Latest Leak Shows Microsoft Handed The NSA And FBI Unencrypted Access To Outlook, SkyDrive And Skype
Microsoft has painted a picture that its relationship with the NSA and FBI isn't a cozy one, but one based on forced compliance. The company has recently been taking shots at Google with its "Scroogled" campaign, claiming it kept users' data more secure. Then news surfaced that Microsoft was providing intelligence agencies with zero-day exploits for deployment by the agencies before getting around to patching them, leading to questions as to its expressed concern for its customers.
The latest leak released by the Guardian paints the company as a willing "team player" working closely with the FBI and NSA to allow unfettered access to the data of its customers.
Microsoft has collaborated closely with US intelligence services to allow users' communications to be intercepted, including helping the National Security Agency to circumvent the company's own encryption, according to top-secret documents obtained by the Guardian.This damaging set of documents indicates that Microsoft talks a pretty good game when it comes to privacy, but the protection it actually offers is less than skin deep.
The documents show that:
• Microsoft helped the NSA to circumvent its encryption to address concerns that the agency would be unable to intercept web chats on the new Outlook.com portal;
• The agency already had pre-encryption stage access to email on Outlook.com, including Hotmail;
• The company worked with the FBI this year to allow the NSA easier access via Prism to its cloud storage service SkyDrive, which now has more than 250 million users worldwide;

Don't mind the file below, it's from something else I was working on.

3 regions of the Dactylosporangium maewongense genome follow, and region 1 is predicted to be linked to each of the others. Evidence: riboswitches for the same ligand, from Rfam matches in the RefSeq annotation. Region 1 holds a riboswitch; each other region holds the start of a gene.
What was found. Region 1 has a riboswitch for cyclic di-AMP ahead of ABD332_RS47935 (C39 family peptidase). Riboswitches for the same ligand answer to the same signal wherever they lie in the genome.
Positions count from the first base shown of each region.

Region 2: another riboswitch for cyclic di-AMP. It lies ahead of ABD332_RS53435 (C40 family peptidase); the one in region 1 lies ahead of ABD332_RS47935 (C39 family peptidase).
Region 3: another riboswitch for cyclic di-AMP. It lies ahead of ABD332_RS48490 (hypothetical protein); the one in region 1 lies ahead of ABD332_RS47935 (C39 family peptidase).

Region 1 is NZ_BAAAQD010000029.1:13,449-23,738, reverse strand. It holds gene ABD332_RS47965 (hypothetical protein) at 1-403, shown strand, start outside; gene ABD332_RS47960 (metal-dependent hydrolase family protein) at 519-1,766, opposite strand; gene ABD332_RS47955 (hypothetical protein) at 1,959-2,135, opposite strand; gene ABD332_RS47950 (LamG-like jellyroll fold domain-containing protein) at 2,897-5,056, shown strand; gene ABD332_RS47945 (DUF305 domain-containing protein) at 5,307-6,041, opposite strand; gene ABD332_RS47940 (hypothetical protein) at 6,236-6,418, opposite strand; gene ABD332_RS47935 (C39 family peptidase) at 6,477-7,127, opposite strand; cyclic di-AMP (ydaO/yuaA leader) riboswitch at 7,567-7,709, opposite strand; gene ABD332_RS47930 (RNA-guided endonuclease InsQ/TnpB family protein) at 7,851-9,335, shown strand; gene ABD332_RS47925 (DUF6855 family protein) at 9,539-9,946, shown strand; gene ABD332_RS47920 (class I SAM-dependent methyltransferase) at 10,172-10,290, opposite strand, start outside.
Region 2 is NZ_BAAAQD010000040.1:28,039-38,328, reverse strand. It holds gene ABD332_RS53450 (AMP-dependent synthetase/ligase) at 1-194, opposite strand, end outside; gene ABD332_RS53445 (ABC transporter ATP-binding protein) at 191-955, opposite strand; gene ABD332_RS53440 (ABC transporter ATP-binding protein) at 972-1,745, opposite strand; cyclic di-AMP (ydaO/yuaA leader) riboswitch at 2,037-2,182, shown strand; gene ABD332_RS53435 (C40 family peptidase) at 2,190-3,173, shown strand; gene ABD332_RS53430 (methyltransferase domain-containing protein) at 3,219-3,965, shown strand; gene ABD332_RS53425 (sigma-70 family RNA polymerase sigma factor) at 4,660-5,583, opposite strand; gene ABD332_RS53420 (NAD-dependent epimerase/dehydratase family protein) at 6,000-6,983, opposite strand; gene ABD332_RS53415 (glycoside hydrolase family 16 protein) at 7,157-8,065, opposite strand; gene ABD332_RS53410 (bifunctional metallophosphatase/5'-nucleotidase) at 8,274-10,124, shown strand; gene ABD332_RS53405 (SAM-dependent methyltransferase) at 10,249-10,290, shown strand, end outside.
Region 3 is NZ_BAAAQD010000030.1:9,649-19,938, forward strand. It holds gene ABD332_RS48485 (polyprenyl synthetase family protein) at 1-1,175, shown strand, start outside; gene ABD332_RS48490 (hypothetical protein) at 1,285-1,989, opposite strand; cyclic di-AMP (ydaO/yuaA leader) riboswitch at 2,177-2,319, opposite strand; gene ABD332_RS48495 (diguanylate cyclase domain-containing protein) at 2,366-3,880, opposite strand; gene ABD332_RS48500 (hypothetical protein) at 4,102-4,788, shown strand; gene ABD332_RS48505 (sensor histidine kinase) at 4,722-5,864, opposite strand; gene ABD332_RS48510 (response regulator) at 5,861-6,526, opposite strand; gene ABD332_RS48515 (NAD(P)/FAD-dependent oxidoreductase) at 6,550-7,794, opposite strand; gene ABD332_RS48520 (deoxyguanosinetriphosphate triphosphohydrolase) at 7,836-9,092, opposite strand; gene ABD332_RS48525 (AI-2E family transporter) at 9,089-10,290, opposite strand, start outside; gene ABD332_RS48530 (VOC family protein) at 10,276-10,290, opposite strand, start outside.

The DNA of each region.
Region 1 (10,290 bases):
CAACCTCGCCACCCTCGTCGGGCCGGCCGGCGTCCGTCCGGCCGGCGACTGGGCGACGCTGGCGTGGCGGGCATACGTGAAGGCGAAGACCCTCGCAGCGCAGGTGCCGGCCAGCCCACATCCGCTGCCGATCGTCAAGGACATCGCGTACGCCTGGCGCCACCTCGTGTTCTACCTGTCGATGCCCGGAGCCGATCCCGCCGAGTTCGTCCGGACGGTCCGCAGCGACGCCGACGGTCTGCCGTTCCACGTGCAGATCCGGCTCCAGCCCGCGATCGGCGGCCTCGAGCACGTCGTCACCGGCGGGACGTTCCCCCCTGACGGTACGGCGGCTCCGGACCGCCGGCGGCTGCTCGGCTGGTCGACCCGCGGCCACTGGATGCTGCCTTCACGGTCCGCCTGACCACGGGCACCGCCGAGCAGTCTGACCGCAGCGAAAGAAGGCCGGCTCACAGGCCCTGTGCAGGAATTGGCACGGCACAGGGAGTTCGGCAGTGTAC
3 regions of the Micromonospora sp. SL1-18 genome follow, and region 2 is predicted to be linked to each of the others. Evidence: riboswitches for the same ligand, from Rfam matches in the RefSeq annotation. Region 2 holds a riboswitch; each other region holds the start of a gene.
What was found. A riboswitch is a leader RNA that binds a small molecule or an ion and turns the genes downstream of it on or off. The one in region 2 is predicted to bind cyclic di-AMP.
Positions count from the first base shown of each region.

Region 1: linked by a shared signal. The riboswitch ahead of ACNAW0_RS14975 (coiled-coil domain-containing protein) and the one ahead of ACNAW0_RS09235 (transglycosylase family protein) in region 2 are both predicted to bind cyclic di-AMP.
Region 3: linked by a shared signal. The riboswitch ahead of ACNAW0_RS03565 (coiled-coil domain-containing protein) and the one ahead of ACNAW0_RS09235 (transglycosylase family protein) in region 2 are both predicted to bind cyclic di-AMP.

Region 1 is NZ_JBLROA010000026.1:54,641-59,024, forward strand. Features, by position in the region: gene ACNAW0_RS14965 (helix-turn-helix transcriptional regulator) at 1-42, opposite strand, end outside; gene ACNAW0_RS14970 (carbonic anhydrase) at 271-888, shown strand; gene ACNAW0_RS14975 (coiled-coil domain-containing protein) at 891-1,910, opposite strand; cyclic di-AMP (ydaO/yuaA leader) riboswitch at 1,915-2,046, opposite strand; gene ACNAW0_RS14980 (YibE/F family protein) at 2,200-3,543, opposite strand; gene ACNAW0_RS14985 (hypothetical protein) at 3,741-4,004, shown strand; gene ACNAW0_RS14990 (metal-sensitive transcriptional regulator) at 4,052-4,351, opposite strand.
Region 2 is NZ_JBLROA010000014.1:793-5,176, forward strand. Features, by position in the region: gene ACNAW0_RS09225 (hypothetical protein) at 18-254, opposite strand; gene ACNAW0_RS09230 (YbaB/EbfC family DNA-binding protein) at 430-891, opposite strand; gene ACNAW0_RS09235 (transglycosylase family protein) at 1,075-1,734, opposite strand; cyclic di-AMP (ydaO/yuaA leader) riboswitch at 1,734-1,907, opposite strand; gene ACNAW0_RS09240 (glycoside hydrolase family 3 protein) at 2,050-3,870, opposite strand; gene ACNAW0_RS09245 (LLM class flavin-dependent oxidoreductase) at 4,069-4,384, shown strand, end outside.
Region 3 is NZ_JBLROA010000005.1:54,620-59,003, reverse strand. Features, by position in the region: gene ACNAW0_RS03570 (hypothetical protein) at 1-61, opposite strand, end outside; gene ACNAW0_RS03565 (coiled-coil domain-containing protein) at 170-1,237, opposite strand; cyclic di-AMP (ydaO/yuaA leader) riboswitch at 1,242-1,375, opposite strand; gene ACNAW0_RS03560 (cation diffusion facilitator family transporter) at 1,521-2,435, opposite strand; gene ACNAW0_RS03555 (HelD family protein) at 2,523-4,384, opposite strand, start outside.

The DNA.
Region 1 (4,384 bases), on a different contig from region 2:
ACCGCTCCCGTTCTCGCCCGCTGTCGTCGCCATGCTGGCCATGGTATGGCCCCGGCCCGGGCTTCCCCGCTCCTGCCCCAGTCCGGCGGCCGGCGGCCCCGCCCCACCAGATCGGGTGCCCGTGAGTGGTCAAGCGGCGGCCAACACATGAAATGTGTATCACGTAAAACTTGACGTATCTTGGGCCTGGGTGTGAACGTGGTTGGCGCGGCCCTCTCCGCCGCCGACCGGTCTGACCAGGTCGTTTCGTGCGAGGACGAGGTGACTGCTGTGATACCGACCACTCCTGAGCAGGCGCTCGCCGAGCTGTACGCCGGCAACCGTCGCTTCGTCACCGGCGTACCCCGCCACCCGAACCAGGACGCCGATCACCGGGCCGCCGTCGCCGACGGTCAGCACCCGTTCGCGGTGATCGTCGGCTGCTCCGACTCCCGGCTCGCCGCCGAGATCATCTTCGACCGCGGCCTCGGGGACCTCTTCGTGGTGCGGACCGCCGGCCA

• Microsoft also worked with the FBI's Data Intercept Unit to "understand" potential issues with a feature in Outlook.com that allows users to create email aliases;
• Skype, which was bought by Microsoft in October 2011, worked with intelligence agencies last year to allow Prism to collect video of conversations as well as audio;
• Material collected through Prism is routinely shared with the FBI and CIA, with one NSA document describing the program as a "team sport".
Microsoft's latest marketing campaign, launched in April, emphasizes its commitment to privacy with the slogan: "Your privacy is our priority."Microsoft's actions say otherwise. Skype alone gives the NSA and FBI access to over 600 million users worldwide despite Skype's earlier claims that these calls couldn't be tapped.
Microsoft has responded to this leak with a statement claiming its actions are above-board and completely legal. The NSA released a statement as well, claiming, as Microsoft does, that everything detailed is fully compliant with applicable laws. As usual, the NSA statement makes reference to "strict oversight" and "careful monitoring," empty phrases its deployed before that are ultimately meaningless without any corresponding transparency.
Again, speaking to the "legality" of these actions is nothing more than self-serving rhetoric. As has been expressed before, the real scandal isn't that large-scale surveillance is happening. It's that it's legal. Secret courts issuing secret interpretations that companies like Microsoft are compelled to comply with. Microsoft may say it "rejects" demands that it doesn't deem "valid," but does anyone not think these rejections aren't simply overridden?
There are ways to comply with government requests which don't take the form of working closely with intelligence agencies to undercut the same privacy you're telling the public you're so interested in protecting. (Maybe ask Twitter for some advice...) Giving intelligence carte blanche access to data pre-encryption doesn't sound like the actions of a company that regularly challenges government requests. It sounds more like the compliance of a company who'd rather not jeopardize OS sales and support to one of its biggest customers.